7. Current Prospects

The regulation of endothelial function by circulating EPCs opens a new avenue with immense potential in almost every realm of therapeutics because these circulating EPCs are affected by not only a plethora of exogenous and endogenous factors but also various pathological conditions. Therefore, EPCs are direct indicators of endothelial function.

7.1. Exogenous Factors
7.1.1. Exercise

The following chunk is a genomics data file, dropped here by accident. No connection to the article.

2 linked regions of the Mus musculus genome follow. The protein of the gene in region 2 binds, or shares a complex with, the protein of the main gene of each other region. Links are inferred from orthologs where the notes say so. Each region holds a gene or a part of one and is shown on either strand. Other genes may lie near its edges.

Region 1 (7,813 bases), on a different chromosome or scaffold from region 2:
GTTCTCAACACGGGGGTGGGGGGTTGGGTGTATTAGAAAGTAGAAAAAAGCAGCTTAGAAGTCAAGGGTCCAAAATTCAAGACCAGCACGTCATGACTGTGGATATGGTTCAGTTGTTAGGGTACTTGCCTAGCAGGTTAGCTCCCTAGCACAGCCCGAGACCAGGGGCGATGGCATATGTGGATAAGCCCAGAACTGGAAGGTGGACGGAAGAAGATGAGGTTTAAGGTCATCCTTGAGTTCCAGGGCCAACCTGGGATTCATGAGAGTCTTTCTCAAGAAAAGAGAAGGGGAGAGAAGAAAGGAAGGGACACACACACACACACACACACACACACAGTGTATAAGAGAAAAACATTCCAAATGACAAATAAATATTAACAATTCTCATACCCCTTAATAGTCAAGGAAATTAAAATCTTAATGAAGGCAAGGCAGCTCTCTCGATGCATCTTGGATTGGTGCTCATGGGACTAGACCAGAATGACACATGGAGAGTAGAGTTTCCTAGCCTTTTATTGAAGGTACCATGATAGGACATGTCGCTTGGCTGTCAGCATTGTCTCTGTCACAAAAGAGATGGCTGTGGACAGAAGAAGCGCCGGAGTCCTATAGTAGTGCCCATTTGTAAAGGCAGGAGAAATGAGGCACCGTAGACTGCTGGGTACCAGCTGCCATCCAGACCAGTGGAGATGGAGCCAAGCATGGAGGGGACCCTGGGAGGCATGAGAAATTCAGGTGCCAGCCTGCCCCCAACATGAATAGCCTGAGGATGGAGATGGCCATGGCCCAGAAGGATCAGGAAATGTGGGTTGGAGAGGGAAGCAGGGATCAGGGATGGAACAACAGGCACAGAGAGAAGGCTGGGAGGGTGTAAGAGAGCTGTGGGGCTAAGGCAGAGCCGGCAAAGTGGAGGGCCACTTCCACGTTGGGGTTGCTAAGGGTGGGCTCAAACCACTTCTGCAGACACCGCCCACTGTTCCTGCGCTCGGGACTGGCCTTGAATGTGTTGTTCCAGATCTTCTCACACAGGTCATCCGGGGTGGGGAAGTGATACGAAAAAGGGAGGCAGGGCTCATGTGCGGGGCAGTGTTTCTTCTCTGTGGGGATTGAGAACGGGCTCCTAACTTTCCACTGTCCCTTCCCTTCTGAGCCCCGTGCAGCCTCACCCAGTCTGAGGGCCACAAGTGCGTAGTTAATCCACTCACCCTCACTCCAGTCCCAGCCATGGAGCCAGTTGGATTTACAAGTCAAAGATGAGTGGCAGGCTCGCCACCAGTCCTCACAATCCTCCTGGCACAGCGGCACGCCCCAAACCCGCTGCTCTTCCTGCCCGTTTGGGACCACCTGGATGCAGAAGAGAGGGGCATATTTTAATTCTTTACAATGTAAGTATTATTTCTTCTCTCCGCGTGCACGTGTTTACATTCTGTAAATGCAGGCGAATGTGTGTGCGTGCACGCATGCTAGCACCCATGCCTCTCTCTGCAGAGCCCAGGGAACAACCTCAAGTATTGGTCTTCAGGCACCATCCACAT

Exercise is considered to be indispensable and vital for maintaining normal physiological functions. It has been observed that exercise for 10 minutes increases the level of EPCs in circulation by up to four times [86]. At the same time, in vivo studies on mice and subsequently humans with stable coronary artery diseases have also found that exercise increases the level of EPCs [145]. The increased EPC count was due to the mobilization of EPCs which has been shown to be NO dependent in a knockout mouse model (eNOS−/− mice) [145], wherein exercise enhances the phosphorylation of eNOS by activation of the PI3K (phosphatidylinositol 3 kinase/protein kinase B) pathway [146]. Further, it has also been demonstrated that hypoxia in tissues induced by exercise causes upregulation of hypoxia-inducible factor-1α (HIF-1α) which is responsible for the increased levels of proangiogenic cytokines, such as VEGF [147] and stromal-derived factor-1 (SDF) [148] with concomitant EPC mobilization.